“This, however, did not satisfy the general. He sent Capt. Appleton to the mayor with a written demand for the delivery of all arms, or else that he would be compelled to search private houses, a proceeding he did not wish to be forced into. Mayor McLaughlin replied that all the arms in possession of the city authorities were surrendered.
“Then Company C proceeded up town and searched some suspected places, finding only a few very unserviceable rifles, while company H was not much more successful in another locality. The 3rd regiment was them ordered to perform the same duty, and while marching up the street some mischievous person fired a shot, but Col. Stanbaugh took no notice, and his men, being nearly all veterans, searched several houses with great coolness, but found nothing in the way of shooting irons.
“At 9:30 o’clock the 10th regiment, five companies under Col. Parsons, arrived from Dwight and joined the other commands. Gen. Ducat then detailed the 3rd regiment to occupy and guard the shafts.
“The 1st regiment is posted along the railroad, and the 10th occupy the round house. Tomorrow, it is stated, the Negro miners are to be brought in from Dwight, Wilmington, and Elwood. On Monday they will be set to work in the mines, and after that, if the military are withdrawn, it is thought by many here that the troubles will recommence.”
The following day all but six companies of militia left town.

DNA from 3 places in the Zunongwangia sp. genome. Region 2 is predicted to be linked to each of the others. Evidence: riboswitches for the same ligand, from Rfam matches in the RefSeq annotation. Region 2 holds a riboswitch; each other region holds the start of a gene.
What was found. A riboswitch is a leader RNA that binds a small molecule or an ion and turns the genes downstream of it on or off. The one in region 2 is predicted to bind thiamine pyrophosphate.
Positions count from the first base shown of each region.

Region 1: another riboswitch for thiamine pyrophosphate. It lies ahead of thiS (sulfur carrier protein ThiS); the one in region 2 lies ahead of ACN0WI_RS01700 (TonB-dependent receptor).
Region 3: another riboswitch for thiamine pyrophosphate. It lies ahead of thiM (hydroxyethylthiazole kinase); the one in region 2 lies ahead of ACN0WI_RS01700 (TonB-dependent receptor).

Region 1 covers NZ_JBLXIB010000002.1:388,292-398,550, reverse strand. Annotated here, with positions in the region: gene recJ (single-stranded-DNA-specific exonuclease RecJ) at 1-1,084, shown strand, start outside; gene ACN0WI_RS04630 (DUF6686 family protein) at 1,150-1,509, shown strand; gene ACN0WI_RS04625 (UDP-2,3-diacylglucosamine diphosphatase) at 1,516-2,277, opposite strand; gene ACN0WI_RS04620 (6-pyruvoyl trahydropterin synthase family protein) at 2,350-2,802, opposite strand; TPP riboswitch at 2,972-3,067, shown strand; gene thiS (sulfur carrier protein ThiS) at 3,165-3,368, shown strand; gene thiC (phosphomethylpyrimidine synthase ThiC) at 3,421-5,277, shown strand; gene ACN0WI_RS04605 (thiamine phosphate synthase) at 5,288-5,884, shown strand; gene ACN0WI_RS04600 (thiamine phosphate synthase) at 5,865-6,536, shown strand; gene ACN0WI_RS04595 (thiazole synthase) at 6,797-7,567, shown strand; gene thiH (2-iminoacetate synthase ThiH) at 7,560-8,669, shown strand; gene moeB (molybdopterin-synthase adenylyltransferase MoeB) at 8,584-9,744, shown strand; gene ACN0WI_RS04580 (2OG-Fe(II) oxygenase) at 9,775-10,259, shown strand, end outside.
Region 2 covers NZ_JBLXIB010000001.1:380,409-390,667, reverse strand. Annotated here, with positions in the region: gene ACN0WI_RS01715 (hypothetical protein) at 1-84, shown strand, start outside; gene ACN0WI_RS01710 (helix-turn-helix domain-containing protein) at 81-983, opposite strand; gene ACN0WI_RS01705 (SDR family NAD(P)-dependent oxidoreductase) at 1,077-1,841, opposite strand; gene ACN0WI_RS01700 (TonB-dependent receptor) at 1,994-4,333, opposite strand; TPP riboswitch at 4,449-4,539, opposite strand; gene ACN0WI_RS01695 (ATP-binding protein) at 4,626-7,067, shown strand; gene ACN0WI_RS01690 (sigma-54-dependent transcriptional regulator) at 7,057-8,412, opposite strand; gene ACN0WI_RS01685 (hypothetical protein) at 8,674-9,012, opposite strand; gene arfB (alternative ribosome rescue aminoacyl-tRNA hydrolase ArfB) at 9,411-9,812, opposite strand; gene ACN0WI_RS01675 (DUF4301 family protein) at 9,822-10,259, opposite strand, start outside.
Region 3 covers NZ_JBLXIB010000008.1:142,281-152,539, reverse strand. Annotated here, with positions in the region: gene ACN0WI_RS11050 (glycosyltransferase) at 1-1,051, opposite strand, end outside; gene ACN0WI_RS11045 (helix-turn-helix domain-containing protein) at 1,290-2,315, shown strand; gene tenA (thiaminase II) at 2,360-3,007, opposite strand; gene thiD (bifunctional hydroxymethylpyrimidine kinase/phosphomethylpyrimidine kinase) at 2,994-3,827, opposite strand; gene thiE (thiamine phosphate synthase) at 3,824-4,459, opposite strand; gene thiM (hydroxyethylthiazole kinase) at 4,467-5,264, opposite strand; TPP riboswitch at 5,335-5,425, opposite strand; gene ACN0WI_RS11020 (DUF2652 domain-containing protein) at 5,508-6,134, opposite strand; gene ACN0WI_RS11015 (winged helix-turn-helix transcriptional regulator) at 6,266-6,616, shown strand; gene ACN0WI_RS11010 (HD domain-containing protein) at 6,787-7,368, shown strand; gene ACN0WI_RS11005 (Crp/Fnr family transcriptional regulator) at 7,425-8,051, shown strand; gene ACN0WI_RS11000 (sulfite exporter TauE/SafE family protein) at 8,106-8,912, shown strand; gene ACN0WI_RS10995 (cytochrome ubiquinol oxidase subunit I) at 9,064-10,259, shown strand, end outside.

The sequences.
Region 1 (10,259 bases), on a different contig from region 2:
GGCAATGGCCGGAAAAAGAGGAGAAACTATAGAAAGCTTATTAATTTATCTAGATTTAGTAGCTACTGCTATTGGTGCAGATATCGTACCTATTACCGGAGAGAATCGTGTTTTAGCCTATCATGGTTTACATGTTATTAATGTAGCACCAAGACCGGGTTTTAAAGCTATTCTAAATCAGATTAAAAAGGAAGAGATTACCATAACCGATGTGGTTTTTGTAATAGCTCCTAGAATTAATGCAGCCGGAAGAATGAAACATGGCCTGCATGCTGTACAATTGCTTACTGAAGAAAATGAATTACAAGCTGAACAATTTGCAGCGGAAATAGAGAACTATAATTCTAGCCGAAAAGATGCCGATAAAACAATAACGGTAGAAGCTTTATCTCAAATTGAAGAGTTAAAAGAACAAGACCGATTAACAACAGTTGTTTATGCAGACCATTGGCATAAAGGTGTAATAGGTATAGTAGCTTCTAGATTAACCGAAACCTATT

Before leaving General Ducat had a private meeting with Mc Laughlin. But private or no, the reporter on site managed to find out what happened.
He tells us, “The Times reporter through a source which he cannot reveal, managed to get the gist of the interview, which was in the shape of advice and warning. General Ducat told the mayor that, so long as the people of Braidwood conducted themselves within the law, so long would they be respected and protected in their rights. He would hold the mayor responsible for overt acts of violence, and if the outrages connected with the strike were renewed, the military, by order of the governor, would be compelled to return to Braidwood, and the town, being in a state of insurrection, would have to be punished as a place in open rebellion against the state authorities.
“Mayor McLaughlin replied that he desired neither disorder nor bloodshed and would do his utmost to maintain the law, but he did not think it just that he should be held responsible for outrages committed by individuals over whom he could not possibly exercise a personal supervision.
“It pained him, (Gen. Ducat) to be compelled to speak in harsh terms to a municipal executive, but the violent conduct of the Braidwood miners had, unfortunately, left the state no other alternative. Besides, he said, the mayor was recognized as chief in offending, because he had recently threatened Sheriff Noble with death if he dared to cross the railroad track. For that threat the mayor had laid himself liable to arrest and severe punishment before a criminal tribunal.
“Mr. Mooney, counsel for the mayor, told Gen. Ducat that he had better make the arrest at once, if at all, and do it quietly so that there might be no excitement, and so that bail might be immediately procured for Mr. McLaughlin.
“Sheriff Noble said he would weigh the matter and see about the advisability of immediate action. With this understanding the general left and the troops proceeded to Chicago, by train, as stated.”
So, there it was, the end of the riot. Braidwood was an armed camp — armed soldiers on every street, black strike breakers working the mines and the miners who once worked in those shafts left out of work with their families starving.
It was not what you would call “good times.”